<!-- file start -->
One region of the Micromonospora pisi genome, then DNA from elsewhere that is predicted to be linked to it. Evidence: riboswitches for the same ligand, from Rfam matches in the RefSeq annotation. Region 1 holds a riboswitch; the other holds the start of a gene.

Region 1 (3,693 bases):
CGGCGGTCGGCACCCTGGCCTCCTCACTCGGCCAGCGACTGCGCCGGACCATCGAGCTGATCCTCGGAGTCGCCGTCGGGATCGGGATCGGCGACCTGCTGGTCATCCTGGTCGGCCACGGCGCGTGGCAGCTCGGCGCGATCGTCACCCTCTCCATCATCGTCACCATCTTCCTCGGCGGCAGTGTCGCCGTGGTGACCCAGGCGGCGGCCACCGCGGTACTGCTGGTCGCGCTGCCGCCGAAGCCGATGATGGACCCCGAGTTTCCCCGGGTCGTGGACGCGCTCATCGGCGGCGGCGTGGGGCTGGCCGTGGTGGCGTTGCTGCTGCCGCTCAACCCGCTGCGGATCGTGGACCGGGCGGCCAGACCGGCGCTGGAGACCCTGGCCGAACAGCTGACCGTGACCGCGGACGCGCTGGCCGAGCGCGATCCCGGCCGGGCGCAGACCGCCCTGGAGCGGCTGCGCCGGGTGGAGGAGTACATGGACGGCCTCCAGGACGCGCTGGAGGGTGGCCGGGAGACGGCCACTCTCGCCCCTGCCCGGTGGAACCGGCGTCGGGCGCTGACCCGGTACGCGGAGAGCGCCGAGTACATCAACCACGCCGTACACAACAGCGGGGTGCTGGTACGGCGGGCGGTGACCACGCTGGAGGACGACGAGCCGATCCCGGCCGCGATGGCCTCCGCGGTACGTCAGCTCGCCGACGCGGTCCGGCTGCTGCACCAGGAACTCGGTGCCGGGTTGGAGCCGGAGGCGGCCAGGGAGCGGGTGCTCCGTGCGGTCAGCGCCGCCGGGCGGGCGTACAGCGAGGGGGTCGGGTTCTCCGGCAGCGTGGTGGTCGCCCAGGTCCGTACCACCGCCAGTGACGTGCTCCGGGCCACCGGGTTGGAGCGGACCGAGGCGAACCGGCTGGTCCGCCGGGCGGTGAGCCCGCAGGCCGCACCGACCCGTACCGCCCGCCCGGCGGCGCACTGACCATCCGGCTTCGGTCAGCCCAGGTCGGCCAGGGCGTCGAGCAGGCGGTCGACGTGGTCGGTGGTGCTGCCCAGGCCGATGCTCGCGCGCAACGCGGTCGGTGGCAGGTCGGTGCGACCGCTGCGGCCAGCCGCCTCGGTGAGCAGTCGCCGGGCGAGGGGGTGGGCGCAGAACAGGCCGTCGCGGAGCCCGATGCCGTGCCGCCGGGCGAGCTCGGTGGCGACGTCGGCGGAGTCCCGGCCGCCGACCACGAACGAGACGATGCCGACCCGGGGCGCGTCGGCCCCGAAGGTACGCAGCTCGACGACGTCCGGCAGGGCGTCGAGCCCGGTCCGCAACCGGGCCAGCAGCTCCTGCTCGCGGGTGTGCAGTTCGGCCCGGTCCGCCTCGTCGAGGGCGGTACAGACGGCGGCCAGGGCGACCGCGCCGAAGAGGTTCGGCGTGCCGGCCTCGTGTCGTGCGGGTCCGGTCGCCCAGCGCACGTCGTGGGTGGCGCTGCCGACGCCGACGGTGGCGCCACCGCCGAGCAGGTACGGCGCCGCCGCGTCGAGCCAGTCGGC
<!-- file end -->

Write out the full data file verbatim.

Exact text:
One region of the Micromonospora pisi genome, then DNA from elsewhere that is predicted to be linked to it. Evidence: riboswitches for the same ligand, from Rfam matches in the RefSeq annotation. Region 1 holds a riboswitch; the other holds the start of a gene.

Region 1 (3,693 bases):
CGGCGGTCGGCACCCTGGCCTCCTCACTCGGCCAGCGACTGCGCCGGACCATCGAGCTGATCCTCGGAGTCGCCGTCGGGATCGGGATCGGCGACCTGCTGGTCATCCTGGTCGGCCACGGCGCGTGGCAGCTCGGCGCGATCGTCACCCTCTCCATCATCGTCACCATCTTCCTCGGCGGCAGTGTCGCCGTGGTGACCCAGGCGGCGGCCACCGCGGTACTGCTGGTCGCGCTGCCGCCGAAGCCGATGATGGACCCCGAGTTTCCCCGGGTCGTGGACGCGCTCATCGGCGGCGGCGTGGGGCTGGCCGTGGTGGCGTTGCTGCTGCCGCTCAACCCGCTGCGGATCGTGGACCGGGCGGCCAGACCGGCGCTGGAGACCCTGGCCGAACAGCTGACCGTGACCGCGGACGCGCTGGCCGAGCGCGATCCCGGCCGGGCGCAGACCGCCCTGGAGCGGCTGCGCCGGGTGGAGGAGTACATGGACGGCCTCCAGGACGCGCTGGAGGGTGGCCGGGAGACGGCCACTCTCGCCCCTGCCCGGTGGAACCGGCGTCGGGCGCTGACCCGGTACGCGGAGAGCGCCGAGTACATCAACCACGCCGTACACAACAGCGGGGTGCTGGTACGGCGGGCGGTGACCACGCTGGAGGACGACGAGCCGATCCCGGCCGCGATGGCCTCCGCGGTACGTCAGCTCGCCGACGCGGTCCGGCTGCTGCACCAGGAACTCGGTGCCGGGTTGGAGCCGGAGGCGGCCAGGGAGCGGGTGCTCCGTGCGGTCAGCGCCGCCGGGCGGGCGTACAGCGAGGGGGTCGGGTTCTCCGGCAGCGTGGTGGTCGCCCAGGTCCGTACCACCGCCAGTGACGTGCTCCGGGCCACCGGGTTGGAGCGGACCGAGGCGAACCGGCTGGTCCGCCGGGCGGTGAGCCCGCAGGCCGCACCGACCCGTACCGCCCGCCCGGCGGCGCACTGACCATCCGGCTTCGGTCAGCCCAGGTCGGCCAGGGCGTCGAGCAGGCGGTCGACGTGGTCGGTGGTGCTGCCCAGGCCGATGCTCGCGCGCAACGCGGTCGGTGGCAGGTCGGTGCGACCGCTGCGGCCAGCCGCCTCGGTGAGCAGTCGCCGGGCGAGGGGGTGGGCGCAGAACAGGCCGTCGCGGAGCCCGATGCCGTGCCGCCGGGCGAGCTCGGTGGCGACGTCGGCGGAGTCCCGGCCGCCGACCACGAACGAGACGATGCCGACCCGGGGCGCGTCGGCCCCGAAGGTACGCAGCTCGACGACGTCCGGCAGGGCGTCGAGCCCGGTCCGCAACCGGGCCAGCAGCTCCTGCTCGCGGGTGTGCAGTTCGGCCCGGTCCGCCTCGTCGAGGGCGGTACAGACGGCGGCCAGGGCGACCGCGCCGAAGAGGTTCGGCGTGCCGGCCTCGTGTCGTGCGGGTCCGGTCGCCCAGCGCACGTCGTGGGTGGCGCTGCCGACGCCGACGGTGGCGCCACCGCCGAGCAGGTACGGCGCCGCCGCGTCGAGCCAGTCGGC